Crowdfunding services like Kickstarter have given gamers the ability to put their money where their mouths are. After years of hearing gamers say on forums that they’d pay “$500 for a new game” in a beloved series, I found out that some of these people are actually serious. It’s why the biggest successes on these services have been nostalgia plays, such as Yooka-Laylee and Mighty No. 9, rather than original ideas. Games that are trying to recapture the magic of a bygone era, and create something that publishers don’t want to put out (even if there might be merit as to why).
Be careful what you wish for, though, as gamers got exactly what they wanted: a brand new Mega Man game in everything but name. Keiji Inafune’s Mighty No. 9 definitely succeeds in that regards. It’s a title with many shortcomings, but it definitely feels like a new game for the Blue Bomber. Players are tasked with defeating eight evil robots (each with their own one-dimensional gimmick like fire or ice), gain abilities for completing levels, and can use those same abilities to make other stages considerably easier. It follows that formula to a T because that’s what the audience wanted.
Mighty No. 9 isn’t devoid of original ideas, though, as its protagonist Beck (who I assume likes to sit around and get real paid) has a dash ability that absorbs damaged enemies. Sometimes, although I can’t say with certainty why it occurs or doesn’t since the game does a poor job of explaining its mechanics, Beck will even gain temporary power-ups (typically stat boosts such as faster movement or more powerful bullets) from absorbing enemies. So that means there’s a benefit to absorbing enemies rather than just shooting them repeatedly until they explode (which isn’t too satisfying anyways since the special effects don’t look great).
Despite this absorbing mechanic being the main differentiator between Beck and another blue robot, the levels aren’t really designed around it. Every stage is filled with sections that require pinpoint platforming, and don’t offer up the space necessary to do this dashing maneuver. This could’ve been solved by allowing players to absorb while standing still, but trying to pick up enemy’s battered bodies largely led to extra deaths early on. I eventually got better at performing short bursts that didn’t send Beck careening off into a bottomless pit, but I was still always weary about using this mechanic.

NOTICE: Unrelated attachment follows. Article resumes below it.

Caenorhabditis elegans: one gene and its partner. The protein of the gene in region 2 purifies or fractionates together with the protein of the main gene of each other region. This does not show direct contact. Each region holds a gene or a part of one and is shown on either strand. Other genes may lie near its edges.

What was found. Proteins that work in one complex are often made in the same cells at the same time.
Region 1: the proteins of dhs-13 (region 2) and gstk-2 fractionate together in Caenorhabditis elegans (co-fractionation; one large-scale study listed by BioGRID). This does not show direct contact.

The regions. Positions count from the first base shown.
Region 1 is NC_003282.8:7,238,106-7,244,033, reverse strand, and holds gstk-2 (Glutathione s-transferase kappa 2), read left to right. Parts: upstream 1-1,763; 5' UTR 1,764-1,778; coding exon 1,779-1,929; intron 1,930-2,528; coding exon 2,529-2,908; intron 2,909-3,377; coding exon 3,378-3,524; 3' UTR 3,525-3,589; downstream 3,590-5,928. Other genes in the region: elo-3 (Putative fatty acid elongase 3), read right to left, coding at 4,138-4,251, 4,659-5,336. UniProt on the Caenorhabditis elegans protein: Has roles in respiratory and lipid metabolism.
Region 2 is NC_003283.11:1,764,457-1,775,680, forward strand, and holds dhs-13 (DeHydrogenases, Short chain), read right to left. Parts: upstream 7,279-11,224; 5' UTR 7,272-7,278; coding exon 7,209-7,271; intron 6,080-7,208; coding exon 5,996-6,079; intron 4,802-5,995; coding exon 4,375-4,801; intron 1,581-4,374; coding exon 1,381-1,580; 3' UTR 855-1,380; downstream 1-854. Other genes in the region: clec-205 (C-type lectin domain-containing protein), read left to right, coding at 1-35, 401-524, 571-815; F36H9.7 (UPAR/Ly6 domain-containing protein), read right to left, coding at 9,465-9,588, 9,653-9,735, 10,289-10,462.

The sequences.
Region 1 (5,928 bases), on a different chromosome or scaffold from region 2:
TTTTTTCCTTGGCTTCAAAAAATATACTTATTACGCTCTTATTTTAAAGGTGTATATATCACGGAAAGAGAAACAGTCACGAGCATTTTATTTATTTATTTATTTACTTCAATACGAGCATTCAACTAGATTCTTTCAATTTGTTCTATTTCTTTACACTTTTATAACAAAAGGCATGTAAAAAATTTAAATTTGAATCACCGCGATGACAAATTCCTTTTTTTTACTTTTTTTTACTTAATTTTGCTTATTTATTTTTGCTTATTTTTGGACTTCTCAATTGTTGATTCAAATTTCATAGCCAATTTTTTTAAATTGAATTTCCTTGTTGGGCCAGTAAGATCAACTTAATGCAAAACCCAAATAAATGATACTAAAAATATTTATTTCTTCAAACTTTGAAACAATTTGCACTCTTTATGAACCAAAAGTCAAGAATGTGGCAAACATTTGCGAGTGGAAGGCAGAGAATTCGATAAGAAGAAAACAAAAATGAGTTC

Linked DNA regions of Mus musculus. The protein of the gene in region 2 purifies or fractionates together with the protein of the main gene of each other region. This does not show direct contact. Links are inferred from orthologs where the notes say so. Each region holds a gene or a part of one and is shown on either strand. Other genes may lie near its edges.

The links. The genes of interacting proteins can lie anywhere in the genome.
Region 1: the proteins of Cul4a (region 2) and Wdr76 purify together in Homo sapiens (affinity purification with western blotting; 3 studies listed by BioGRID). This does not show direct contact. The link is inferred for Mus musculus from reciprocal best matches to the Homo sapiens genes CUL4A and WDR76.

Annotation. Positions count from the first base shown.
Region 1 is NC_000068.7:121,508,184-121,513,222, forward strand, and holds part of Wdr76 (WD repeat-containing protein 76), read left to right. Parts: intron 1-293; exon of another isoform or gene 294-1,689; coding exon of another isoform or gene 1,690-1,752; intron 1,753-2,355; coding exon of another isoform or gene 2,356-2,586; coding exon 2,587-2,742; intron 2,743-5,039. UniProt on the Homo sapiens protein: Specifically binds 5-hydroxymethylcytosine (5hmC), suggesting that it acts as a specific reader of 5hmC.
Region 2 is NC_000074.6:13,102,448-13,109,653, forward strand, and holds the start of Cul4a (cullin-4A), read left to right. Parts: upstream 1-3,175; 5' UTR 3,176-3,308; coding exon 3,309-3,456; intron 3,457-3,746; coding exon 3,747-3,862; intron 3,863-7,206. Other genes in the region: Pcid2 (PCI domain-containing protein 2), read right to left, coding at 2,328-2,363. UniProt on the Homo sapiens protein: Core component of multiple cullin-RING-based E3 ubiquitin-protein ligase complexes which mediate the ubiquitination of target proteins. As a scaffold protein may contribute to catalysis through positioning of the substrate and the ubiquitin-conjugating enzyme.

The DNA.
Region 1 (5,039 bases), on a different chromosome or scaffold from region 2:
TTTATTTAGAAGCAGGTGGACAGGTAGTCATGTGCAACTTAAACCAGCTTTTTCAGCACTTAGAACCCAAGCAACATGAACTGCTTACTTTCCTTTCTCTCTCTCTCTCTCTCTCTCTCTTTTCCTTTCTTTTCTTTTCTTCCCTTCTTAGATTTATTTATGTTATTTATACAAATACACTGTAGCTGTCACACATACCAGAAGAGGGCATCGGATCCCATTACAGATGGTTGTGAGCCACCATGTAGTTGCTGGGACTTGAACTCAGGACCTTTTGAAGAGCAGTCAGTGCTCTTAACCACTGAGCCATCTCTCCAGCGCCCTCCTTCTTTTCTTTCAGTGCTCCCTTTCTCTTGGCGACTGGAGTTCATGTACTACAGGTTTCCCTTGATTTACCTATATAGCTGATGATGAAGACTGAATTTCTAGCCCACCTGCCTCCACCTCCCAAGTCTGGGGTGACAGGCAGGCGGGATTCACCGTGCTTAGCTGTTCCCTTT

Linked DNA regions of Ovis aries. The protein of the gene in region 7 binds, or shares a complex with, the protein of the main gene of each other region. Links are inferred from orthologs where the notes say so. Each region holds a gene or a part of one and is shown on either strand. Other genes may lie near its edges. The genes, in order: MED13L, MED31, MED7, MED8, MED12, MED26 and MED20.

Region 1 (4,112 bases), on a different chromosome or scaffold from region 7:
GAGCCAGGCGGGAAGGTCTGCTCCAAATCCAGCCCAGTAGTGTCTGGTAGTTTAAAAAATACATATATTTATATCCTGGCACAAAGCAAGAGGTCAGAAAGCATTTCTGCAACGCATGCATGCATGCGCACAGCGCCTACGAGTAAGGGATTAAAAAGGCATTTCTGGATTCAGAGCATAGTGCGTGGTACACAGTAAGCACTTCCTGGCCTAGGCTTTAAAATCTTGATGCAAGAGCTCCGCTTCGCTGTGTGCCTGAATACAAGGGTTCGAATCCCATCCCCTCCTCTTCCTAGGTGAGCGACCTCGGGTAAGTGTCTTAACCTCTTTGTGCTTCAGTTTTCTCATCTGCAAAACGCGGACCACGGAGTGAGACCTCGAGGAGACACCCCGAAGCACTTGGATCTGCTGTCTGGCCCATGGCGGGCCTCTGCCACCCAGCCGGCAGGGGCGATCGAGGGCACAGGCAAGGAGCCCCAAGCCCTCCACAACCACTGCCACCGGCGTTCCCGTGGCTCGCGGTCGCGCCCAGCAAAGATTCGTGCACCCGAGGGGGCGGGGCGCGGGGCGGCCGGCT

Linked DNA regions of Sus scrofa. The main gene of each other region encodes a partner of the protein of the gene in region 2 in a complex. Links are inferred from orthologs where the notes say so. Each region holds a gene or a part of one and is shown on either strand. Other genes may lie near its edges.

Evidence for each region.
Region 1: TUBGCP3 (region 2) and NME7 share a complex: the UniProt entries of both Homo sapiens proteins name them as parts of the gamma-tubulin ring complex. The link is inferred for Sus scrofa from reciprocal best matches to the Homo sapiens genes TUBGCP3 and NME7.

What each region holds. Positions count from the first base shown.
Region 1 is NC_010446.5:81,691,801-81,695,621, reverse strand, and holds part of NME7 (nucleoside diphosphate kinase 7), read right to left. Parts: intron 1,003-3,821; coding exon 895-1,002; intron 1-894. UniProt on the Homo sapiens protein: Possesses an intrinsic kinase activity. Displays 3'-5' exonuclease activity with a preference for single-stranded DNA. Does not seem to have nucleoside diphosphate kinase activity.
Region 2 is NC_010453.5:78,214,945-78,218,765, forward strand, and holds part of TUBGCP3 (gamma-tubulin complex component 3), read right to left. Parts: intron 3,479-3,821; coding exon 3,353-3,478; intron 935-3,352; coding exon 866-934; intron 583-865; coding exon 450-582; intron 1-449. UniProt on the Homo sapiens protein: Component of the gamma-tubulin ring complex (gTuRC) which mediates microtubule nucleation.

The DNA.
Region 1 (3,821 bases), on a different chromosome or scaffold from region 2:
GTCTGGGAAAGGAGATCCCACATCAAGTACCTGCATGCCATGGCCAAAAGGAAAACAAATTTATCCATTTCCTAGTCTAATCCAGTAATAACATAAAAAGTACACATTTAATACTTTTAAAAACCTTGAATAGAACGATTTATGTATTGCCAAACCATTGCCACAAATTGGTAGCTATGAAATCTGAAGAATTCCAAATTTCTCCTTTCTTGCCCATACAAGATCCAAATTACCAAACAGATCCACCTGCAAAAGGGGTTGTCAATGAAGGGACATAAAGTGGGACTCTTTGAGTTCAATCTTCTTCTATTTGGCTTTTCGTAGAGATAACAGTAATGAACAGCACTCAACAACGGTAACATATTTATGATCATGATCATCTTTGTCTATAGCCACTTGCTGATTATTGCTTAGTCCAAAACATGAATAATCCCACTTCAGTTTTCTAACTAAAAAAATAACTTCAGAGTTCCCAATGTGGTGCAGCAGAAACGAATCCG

Not So Mighty
It’s probably a good thing that Mighty No. 9‘s base mechanic will lead to plenty of deaths (or at least unnecessary damage) early on, as players will have to get used to looking at the game over screen. Much like its inspiration, this is a very difficult game. The challenge essentially boils down to memorizing level designs and knowing what’s coming up next. That’s fine, but almost every stage also has an infuriatingly difficult platforming section (such as jumping from car to car on a highway or avoiding falling buildings) that has to be nailed in one go. Considering the game starts the player off with a mere three lives (tip: it can be upped to nine lives in the menu), it requires a near perfect run from players to complete a level.
The harsh difficulty often led to me reaching the end of level boss on my last life, getting to see some of their attack patterns, and then dying. That meant I then had to start the level from the very beginning again, and it essentially delayed my attempts to learn these boss fights by 10 minutes each time. I eventually upped the number of lives the player can start off with so I got more immediate practice in, but it’s hardly a proper workaround. An option to allow players to retry levels from their last checkpoint would’ve eased a lot of the frustration, and Mighty No. 9 feels like a game beholden to old gaming ideals simply because they were the norm in the ’80s.
Boss fights are generally the game’s strongest suit (aside from the final boss which has multiple forms and is just not fun to deal with at all), as these battles will really test player’s memorization and reflexes. There are easy paths to victory if you use the right weapon (and the game actually takes this concept a step further by making the stage a bit easier since the Mighty Number you previously helped out will assist you earlier on), and anyone who has played Mega Man will know what to expect here.